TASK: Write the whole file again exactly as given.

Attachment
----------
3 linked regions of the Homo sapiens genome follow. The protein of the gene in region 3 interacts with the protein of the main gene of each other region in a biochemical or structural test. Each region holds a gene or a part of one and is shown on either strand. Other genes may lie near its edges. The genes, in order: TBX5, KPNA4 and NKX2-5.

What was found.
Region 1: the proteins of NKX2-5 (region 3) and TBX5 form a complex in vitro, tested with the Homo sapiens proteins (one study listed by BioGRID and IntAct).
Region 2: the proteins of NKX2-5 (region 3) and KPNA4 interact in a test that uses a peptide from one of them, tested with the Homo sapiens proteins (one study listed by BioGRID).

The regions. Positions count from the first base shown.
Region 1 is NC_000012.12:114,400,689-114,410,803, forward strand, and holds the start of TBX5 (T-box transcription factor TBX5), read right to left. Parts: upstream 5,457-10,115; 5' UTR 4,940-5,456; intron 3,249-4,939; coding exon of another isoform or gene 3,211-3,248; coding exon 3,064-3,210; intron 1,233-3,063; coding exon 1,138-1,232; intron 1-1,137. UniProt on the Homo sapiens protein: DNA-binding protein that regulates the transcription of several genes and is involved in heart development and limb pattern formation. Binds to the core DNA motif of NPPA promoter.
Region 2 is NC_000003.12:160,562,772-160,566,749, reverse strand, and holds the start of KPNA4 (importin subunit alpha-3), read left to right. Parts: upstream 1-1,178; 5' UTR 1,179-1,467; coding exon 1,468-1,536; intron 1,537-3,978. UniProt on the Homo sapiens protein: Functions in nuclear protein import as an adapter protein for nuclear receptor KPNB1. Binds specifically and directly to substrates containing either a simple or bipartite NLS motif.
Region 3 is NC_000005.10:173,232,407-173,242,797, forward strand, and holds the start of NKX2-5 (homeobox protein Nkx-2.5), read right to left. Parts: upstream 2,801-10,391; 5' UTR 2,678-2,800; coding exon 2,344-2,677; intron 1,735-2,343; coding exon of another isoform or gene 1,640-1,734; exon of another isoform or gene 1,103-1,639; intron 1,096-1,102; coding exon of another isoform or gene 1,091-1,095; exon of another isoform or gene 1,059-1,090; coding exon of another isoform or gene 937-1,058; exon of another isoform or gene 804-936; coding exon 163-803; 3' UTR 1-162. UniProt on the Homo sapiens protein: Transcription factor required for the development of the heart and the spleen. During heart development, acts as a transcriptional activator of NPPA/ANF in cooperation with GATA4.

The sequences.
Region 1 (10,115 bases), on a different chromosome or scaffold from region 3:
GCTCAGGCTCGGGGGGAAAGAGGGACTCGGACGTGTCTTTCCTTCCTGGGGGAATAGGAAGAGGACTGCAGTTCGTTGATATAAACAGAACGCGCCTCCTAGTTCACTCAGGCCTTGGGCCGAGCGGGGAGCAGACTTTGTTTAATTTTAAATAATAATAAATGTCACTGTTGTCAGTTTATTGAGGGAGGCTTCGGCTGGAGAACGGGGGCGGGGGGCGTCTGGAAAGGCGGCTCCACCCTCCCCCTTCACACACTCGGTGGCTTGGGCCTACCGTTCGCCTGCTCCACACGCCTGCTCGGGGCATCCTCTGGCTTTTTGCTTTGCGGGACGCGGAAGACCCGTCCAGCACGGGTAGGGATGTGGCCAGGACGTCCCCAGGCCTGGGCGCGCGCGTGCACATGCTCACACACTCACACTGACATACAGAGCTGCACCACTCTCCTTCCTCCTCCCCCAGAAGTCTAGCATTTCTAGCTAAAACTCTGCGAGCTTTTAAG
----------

3 linked regions of the Homo sapiens genome follow. The protein of the gene in region 3 interacts with the protein of the main gene of each other region in a biochemical or structural test. Each region holds a gene or a part of one and is shown on either strand. Other genes may lie near its edges. The genes, in order: TBX5, KPNA4 and NKX2-5.

What was found.
Region 1: the proteins of NKX2-5 (region 3) and TBX5 form a complex in vitro, tested with the Homo sapiens proteins (one study listed by BioGRID and IntAct).
Region 2: the proteins of NKX2-5 (region 3) and KPNA4 interact in a test that uses a peptide from one of them, tested with the Homo sapiens proteins (one study listed by BioGRID).

The regions. Positions count from the first base shown.
Region 1 is NC_000012.12:114,400,689-114,410,803, forward strand, and holds the start of TBX5 (T-box transcription factor TBX5), read right to left. Parts: upstream 5,457-10,115; 5' UTR 4,940-5,456; intron 3,249-4,939; coding exon of another isoform or gene 3,211-3,248; coding exon 3,064-3,210; intron 1,233-3,063; coding exon 1,138-1,232; intron 1-1,137. UniProt on the Homo sapiens protein: DNA-binding protein that regulates the transcription of several genes and is involved in heart development and limb pattern formation. Binds to the core DNA motif of NPPA promoter.
Region 2 is NC_000003.12:160,562,772-160,566,749, reverse strand, and holds the start of KPNA4 (importin subunit alpha-3), read left to right. Parts: upstream 1-1,178; 5' UTR 1,179-1,467; coding exon 1,468-1,536; intron 1,537-3,978. UniProt on the Homo sapiens protein: Functions in nuclear protein import as an adapter protein for nuclear receptor KPNB1. Binds specifically and directly to substrates containing either a simple or bipartite NLS motif.
Region 3 is NC_000005.10:173,232,407-173,242,797, forward strand, and holds the start of NKX2-5 (homeobox protein Nkx-2.5), read right to left. Parts: upstream 2,801-10,391; 5' UTR 2,678-2,800; coding exon 2,344-2,677; intron 1,735-2,343; coding exon of another isoform or gene 1,640-1,734; exon of another isoform or gene 1,103-1,639; intron 1,096-1,102; coding exon of another isoform or gene 1,091-1,095; exon of another isoform or gene 1,059-1,090; coding exon of another isoform or gene 937-1,058; exon of another isoform or gene 804-936; coding exon 163-803; 3' UTR 1-162. UniProt on the Homo sapiens protein: Transcription factor required for the development of the heart and the spleen. During heart development, acts as a transcriptional activator of NPPA/ANF in cooperation with GATA4.

The sequences.
Region 1 (10,115 bases), on a different chromosome or scaffold from region 3:
GCTCAGGCTCGGGGGGAAAGAGGGACTCGGACGTGTCTTTCCTTCCTGGGGGAATAGGAAGAGGACTGCAGTTCGTTGATATAAACAGAACGCGCCTCCTAGTTCACTCAGGCCTTGGGCCGAGCGGGGAGCAGACTTTGTTTAATTTTAAATAATAATAAATGTCACTGTTGTCAGTTTATTGAGGGAGGCTTCGGCTGGAGAACGGGGGCGGGGGGCGTCTGGAAAGGCGGCTCCACCCTCCCCCTTCACACACTCGGTGGCTTGGGCCTACCGTTCGCCTGCTCCACACGCCTGCTCGGGGCATCCTCTGGCTTTTTGCTTTGCGGGACGCGGAAGACCCGTCCAGCACGGGTAGGGATGTGGCCAGGACGTCCCCAGGCCTGGGCGCGCGCGTGCACATGCTCACACACTCACACTGACATACAGAGCTGCACCACTCTCCTTCCTCCTCCCCCAGAAGTCTAGCATTTCTAGCTAAAACTCTGCGAGCTTTTAAG